Found an interesting explanation of the differences between various modelling and ontology-related terms.

I currently support version 1.4 of both MOF and UML, but most tools are using 1.3 at the moment. I have not been able to find the UML 1.3 metamodel in an interchangeable format (MOF+XMI), so I've been wondering whether to worry about compatibility problems for now (some do definitely exist). However, the existing UML metamodel is not a "strict metamodel" and leaves a bit to be desired while building tools, eg many places where the semantics of the language are not adequately reflected by the abstract syntax.

I'd like to jump straight to the proposed 2.0 standard, but I have not been able to find it in a machine-readable format either. If it appears soon there seems to be little point in sticking with MOF and UML 1.4 as 2.0 seems nicer already. New drafts of the proposed standard were posted recently, though the working group itself appears shrouded in OMG Mystery and no machine-readable format was posted.

5 Jul 2002 (updated 5 Jul 2002 at 21:25 UTC) »

I've been trying to get my head around the various papers on metamodeling available on the net. The concepts behind the "precise UML" efforts seem simple enough but the terminology can get quite confusing. There are not many mentors around here in Delhi with whom I can brainstorm about this stuff.

When I started doing real work, ie outside academia, I automatically assumed I would work better by myself than with a team. Now after 6 months of getting my wish and programming solo I miss being able to run ideas past workmates, especially those with different backgrounds. At my last job my teammates were a mathematician, a physicist and a philosopher. O ben, O tom, O channa, where are you now.... here were guys who didn't have half the programming experience I did, but when they told me I was wrong (on any subject ranging from cutting code to politics), I sat up and listened. Now I just have my own nagging doubts to argue with. :P

In the mean time my old friend Greg is telling me that "the key to a good modeler is ontological soundness." I wonder if Aristotle would have approved of UML. Greg is one of those people who has been infected with Hidden Markov Model Syndrome, a curious affliction propogated by one of our EE professors at unimelb. (greg: pls dont hurt me)

I've created a sort of declarative syntax for specifying metamodel association constraints, eg

(uml.Package, uml.Class, Containment),
(uml.Class, dgm.DgClass, dgm.Representation),
(uml.Class, uml.Class, uml.Generalization),

and so on. This is used as the modeler's internal representation of the metamodel, currently these rules are specified in python code but eventually I will build a MOF parser once my XMI load/save routines achieve closer to 100% coverage of the XMI DTD.

Now I have a simple querying engine that allows me to 1) ensure the user only builds models that conform to the metamodel constraints and 2) provide custom views of the model based on configurable subsets of the metamodel constraints (eg for a tree view of Project->Package->Class->Subclass etc, like ArgoUML).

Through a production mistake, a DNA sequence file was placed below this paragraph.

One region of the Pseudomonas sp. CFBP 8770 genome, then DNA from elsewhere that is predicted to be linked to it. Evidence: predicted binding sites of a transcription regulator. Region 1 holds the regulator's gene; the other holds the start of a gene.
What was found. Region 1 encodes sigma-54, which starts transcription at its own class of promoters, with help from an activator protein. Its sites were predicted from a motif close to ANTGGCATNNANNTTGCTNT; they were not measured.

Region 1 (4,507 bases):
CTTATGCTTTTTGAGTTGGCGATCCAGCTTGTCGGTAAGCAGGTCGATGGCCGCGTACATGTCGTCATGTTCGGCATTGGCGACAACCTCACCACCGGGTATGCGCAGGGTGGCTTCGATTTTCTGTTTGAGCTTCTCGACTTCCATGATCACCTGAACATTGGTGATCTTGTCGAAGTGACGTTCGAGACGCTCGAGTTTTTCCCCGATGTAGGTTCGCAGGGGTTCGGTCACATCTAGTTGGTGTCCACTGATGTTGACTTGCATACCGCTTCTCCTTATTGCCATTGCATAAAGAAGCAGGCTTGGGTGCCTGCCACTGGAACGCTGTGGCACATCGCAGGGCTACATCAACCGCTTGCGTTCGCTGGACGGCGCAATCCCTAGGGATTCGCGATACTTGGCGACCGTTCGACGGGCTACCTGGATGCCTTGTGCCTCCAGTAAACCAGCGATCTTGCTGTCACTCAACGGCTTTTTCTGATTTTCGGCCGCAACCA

The problem is that I am extremely rusty with logic and constraint programming (having dozed through most of the CS classes :P), and all I have is general knowledge of prolog and some functional languages. This is constraining (no pun intended) my ability to write decent querying routines for the metamodel, and I'm going to have to do some serious tuning to ensure that the existing routines scale to large models.

Adding metamodels to the classic MVC architecture, however, even with my currently quite lame implementation, allows for a quite neat framework for creating a whole range of applications. Python helps with this a great deal of course. more about this later...

also working on generating interaction diagrams using python's builtin trace hook. this is an excellent and underutilized (as far as I can see) feature in the python runtime and I expect to see more of it in the future.

Tomorrow I'm going to help migrate a convent school's computer lab to LTSP+KDE+OpenOffice. Should be fun, but the real fun will be watching the kids actually using it. I expect the kids will pick it up well before their teachers do. I really hope this goes well, it could set a great precendent for more prestigious schools in the country.

recent books: Amristar (Mark Tully), The Wreck (Rabindranath Tagore), a random yoga book, Ender's game (again, for old times' sake), The Honourable Company - History of the British East India Company (John Keay), the autobiography of punjabi playwright Balwant Gargi... I went and raided the family library in our ancestral house in punjab. If I didnt have to come back to Delhi I would have been lost in there for several years, as it contains the collections of three generations of a highly bookish family. The last time I saw it was when I was 17 and a lot of those books didnt really appeal to me back then, but now.... jackpot...